The Bo is a six-foot long staff, sometimes tapered at either end. It was perhaps developed from a farming tool called a tenbin: a stick placed across the shoulders with baskets or sacks hanging from either end. The bo was also possibly used as the handle to a rake or a shovel. The bo, along with shorter variations such as the jo and hanbō could also have been developed from walking sticks used by travellers, especially monks. The bo is considered the ‘king’ of the Okinawa weapons, as all others exploit its weaknesses in fighting it, whereas when it is fighting them it is using its strengths against them. The bo is the earliest of all Okinawan weapons (and effectively one of the earliest of all weapons in the form of a basic staff), and is traditionally made from red or white oak. Also most of the time they used dark oak for tournaments with the bō.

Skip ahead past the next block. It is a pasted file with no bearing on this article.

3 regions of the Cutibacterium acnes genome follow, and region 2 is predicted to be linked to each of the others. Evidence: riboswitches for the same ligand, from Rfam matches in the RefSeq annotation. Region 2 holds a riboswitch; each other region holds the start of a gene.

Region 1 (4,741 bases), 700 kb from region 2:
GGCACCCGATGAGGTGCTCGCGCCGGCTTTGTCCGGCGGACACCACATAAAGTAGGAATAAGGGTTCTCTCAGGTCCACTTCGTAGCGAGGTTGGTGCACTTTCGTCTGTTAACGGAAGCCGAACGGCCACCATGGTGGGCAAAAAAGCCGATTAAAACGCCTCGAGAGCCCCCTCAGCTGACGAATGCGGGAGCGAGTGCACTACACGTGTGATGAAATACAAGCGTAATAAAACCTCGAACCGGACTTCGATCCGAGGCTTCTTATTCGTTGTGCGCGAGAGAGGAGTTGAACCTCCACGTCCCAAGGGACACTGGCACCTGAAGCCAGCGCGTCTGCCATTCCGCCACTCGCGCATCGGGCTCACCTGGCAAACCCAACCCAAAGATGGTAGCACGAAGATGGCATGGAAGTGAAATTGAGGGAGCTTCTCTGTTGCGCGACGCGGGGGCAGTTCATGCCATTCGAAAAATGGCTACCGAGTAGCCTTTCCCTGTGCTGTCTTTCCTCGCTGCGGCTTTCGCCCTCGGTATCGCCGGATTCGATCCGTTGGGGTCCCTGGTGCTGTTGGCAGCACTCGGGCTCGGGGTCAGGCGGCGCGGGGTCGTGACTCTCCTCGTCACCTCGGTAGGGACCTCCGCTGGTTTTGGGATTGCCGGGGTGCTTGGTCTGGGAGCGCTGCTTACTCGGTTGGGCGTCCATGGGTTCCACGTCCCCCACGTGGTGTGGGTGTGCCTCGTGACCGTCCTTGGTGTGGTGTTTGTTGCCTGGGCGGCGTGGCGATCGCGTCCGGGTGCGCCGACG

The Bo is used to block, thrust, and strike an opponent and is effective against most other forms of martial arts weapons. A typical Bojutsu technique will be to block an opponent’s attack with the top part of the staff and then in a fluid motion to counter strike with the lower end. In the hands of a master, there will only be a split second between block and strike. This is one of the reasons why the Bo is one of the most difficult of martial arts weapons to defend against.
Sensei Pete Halloran is our Okinawan weapons instructor who also holds a position on the Shizendo Technical Committee overseeing standards in our Organization.